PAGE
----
HOLLAND — In an effort to raise funds, nonprofit organizations around the country participated in a Giving Tuesday Now campaign on Tuesday, May 5.
Giving Tuesday typically occurs the Tuesday after Thanksgiving, but with many nonprofits serving an increased role or seeing a lack in funding amid the coronavirus, organizations held an impromptu day six months early.
Lakeshore Nonprofit Alliance director Patrick Cisler noted that the traditional Giving Tuesday doesn’t typically have a huge impact locally, and while some organizations made a push for donations on May 5, most saw little impact.
“I did a quick polling (Thursday) morning with about 30 nonprofit leaders on a call,” Cisler said. “I asked if they took part, did they see giving go up? It was almost a unanimous no. I didn’t expect a big impact, but had hope for maybe a little more.”
Cisler noted a few nonprofits that were active on social media calling for support, including Holland Museum and Community Action House. He also noted the Children’s Advocacy Center, which flipped Giving Tuesday into a chance to give back to and thank local law enforcement agencies with pizza deliveries.
While the single-day numbers may not have increased for most agencies, the need for funding has. Cisler said that for “front line” nonprofits providing services like food and housing, funding is especially critical.
“For front line nonprofits, funding is more important than ever,” he said. “From a food delivery perspective, they are seeing three or four times the amount of need than a year ago. That’s hundreds and hundreds of families. Housing, like Good Samaritan, they’re seeing double the amount of housing calls.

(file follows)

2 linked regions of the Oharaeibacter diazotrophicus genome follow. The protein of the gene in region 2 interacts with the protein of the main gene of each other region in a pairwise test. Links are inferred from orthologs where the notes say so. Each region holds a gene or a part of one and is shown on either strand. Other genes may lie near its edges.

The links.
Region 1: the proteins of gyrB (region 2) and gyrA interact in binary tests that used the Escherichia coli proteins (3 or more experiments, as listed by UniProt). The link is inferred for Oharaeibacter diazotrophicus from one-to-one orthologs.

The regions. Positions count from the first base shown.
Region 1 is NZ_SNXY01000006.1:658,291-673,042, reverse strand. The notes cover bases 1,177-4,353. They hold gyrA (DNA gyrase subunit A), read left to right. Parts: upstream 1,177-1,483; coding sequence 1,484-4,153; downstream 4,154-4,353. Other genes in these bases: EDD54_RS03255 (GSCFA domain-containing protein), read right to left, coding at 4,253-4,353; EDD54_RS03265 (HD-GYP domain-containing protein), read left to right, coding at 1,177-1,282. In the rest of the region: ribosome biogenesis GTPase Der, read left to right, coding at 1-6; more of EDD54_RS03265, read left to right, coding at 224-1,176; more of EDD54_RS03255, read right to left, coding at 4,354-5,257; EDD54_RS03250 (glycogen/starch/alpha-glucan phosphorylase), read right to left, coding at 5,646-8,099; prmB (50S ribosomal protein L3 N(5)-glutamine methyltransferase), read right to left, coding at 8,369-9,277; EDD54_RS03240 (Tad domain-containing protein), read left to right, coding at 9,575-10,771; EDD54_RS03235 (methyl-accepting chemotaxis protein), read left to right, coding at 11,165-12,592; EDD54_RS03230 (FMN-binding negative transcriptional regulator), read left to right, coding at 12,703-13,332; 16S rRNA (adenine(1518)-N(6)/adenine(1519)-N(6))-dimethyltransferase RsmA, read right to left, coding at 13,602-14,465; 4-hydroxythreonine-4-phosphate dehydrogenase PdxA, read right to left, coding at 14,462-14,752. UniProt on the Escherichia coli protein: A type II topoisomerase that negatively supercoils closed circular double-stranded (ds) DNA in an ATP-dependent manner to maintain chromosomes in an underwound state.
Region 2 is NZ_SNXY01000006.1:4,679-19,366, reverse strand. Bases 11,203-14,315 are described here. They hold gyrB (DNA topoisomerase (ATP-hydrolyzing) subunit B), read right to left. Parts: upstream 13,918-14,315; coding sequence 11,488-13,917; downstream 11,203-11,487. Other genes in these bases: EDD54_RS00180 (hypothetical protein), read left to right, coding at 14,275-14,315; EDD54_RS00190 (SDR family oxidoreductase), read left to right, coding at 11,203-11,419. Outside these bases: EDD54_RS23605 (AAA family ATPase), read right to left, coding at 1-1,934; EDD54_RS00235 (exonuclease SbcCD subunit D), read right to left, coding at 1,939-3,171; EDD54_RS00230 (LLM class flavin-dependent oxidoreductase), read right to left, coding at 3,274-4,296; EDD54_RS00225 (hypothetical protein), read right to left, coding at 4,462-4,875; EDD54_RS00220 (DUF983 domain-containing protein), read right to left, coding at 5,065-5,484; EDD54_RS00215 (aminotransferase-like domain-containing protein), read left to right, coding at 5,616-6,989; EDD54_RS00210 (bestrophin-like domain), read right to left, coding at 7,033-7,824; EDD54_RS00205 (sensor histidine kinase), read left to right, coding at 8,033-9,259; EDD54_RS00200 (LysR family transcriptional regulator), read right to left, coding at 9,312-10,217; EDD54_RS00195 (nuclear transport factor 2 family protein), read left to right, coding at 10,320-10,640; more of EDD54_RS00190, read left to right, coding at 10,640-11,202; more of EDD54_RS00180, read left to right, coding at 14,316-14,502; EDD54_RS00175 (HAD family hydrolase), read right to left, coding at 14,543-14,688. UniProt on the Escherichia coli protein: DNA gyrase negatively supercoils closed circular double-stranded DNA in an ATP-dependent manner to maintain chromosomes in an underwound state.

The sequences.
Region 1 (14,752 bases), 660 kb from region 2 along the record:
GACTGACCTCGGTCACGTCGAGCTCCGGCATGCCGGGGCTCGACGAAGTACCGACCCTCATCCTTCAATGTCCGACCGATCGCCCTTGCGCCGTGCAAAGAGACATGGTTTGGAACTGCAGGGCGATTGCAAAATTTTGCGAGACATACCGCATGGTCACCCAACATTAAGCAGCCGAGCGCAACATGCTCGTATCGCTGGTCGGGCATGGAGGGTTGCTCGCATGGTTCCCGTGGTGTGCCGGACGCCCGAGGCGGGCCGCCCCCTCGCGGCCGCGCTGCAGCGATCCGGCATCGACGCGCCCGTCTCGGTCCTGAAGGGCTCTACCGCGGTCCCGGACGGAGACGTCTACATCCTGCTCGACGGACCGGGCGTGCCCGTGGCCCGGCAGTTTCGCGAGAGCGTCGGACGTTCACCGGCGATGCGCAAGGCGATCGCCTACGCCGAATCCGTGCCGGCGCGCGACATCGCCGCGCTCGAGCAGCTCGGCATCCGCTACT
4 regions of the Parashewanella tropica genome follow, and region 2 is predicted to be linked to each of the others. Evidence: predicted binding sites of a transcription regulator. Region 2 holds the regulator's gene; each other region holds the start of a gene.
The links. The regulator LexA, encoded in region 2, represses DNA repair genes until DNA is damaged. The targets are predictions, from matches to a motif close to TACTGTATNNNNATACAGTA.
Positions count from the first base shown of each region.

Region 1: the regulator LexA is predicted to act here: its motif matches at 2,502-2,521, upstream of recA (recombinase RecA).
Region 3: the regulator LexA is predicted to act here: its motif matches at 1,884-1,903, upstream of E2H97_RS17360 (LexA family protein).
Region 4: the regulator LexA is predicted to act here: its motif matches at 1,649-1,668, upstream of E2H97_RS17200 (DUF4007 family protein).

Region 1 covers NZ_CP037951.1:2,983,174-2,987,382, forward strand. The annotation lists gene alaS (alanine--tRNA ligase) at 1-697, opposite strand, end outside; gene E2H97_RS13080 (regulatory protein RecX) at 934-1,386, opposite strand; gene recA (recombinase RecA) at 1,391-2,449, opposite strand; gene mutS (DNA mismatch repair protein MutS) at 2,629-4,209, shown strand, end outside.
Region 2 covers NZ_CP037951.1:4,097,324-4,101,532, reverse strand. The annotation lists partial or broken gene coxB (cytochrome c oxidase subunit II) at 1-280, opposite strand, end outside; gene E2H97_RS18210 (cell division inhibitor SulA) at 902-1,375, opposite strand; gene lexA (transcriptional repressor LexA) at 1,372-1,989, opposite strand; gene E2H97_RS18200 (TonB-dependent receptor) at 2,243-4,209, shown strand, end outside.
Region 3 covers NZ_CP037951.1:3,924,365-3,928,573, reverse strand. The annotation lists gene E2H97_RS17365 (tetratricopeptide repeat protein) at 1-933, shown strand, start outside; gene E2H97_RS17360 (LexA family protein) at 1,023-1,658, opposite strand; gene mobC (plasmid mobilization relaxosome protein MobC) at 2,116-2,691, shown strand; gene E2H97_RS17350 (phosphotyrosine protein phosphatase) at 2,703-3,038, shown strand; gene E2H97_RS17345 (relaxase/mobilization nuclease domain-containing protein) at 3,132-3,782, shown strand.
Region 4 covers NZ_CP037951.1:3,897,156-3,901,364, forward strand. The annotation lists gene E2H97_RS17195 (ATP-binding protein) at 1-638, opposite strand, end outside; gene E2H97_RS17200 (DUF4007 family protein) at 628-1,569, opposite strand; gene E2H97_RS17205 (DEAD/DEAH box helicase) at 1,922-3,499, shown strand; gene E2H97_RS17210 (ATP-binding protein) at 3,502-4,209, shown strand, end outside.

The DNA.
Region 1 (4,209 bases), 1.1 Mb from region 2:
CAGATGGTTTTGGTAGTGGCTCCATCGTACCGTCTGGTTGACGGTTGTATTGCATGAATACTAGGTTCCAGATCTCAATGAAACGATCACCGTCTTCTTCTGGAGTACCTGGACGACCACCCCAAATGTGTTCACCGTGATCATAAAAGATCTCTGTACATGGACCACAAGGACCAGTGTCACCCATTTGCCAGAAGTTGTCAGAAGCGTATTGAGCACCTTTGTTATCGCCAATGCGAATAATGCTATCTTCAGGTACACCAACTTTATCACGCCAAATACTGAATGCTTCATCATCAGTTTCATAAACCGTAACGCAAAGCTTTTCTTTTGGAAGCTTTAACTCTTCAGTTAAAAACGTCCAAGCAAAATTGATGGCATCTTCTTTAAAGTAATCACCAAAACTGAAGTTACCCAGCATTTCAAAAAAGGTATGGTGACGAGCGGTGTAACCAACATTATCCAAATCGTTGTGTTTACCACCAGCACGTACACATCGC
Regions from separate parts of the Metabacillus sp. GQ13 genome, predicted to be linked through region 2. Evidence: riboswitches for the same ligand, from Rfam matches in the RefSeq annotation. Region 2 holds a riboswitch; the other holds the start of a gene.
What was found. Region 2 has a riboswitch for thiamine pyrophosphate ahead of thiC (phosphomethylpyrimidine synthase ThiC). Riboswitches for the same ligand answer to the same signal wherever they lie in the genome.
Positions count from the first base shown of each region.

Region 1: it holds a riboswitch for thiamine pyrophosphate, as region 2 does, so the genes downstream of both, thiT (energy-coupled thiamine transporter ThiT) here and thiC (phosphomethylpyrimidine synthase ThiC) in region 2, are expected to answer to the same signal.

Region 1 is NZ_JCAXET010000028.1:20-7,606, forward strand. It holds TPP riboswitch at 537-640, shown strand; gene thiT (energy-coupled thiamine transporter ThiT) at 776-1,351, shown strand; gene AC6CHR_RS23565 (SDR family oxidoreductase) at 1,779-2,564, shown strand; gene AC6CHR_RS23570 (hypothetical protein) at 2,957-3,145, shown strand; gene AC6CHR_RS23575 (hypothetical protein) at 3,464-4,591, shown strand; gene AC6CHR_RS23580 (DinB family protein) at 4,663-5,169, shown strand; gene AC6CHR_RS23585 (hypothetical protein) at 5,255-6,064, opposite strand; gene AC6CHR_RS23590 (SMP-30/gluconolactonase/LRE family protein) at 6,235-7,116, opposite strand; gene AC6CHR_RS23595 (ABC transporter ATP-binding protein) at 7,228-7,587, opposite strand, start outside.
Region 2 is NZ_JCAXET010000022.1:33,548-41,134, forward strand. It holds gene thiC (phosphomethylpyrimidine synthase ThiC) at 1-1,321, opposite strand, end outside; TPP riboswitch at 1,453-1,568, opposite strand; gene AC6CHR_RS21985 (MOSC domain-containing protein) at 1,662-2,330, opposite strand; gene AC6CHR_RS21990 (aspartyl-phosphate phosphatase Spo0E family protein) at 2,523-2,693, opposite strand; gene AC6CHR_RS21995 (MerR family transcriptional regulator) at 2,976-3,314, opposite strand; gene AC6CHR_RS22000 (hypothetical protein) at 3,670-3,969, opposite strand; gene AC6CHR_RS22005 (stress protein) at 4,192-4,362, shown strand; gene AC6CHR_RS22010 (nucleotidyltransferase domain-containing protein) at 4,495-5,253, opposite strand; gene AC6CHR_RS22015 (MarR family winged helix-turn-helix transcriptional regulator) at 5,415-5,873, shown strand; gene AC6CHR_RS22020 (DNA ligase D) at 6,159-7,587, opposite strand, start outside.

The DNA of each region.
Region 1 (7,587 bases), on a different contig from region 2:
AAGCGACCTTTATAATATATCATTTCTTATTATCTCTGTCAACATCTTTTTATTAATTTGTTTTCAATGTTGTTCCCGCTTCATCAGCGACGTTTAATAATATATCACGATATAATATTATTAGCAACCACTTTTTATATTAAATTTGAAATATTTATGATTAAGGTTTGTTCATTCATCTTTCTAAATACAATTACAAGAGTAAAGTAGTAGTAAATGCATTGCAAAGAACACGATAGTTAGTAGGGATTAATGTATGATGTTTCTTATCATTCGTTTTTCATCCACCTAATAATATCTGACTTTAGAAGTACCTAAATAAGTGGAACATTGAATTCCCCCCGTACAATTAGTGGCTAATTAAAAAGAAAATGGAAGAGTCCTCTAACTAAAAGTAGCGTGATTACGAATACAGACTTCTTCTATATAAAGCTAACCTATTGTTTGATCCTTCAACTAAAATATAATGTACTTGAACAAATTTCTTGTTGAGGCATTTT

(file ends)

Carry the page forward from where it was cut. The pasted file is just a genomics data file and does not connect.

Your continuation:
“Whenever need goes up, that directly translates to a need for additional funding. It’s critical for folks that support nonprofits to step up during this time.”
Cisler noted that some other nonprofits that are currently not operating, like Holland Museum and Tulip Time, will need support to come back strong after the pandemic as well.
“There are other nonprofits that wouldn’t necessarily be considered essential during this time, but are still organizations we treasure,” he said. “A lot of people aren’t turning to them to fund during this time because they aren’t feeding people or housing people.
“For nonprofits as a whole, we want as many as possible to come out of this when doors reopen. The reality is that a few won’t. I’m optimistic locally, but there are a lot of conversations around the state where it’s not looking as good.”
To learn more about or support local nonprofits, visit the Lakeshore Nonprofit Alliance and/or Care Ottawa County websites.
— Contact reporter Mitchell Boatman at firstname.lastname@example.org. Follow him on Twitter @SentinelMitch.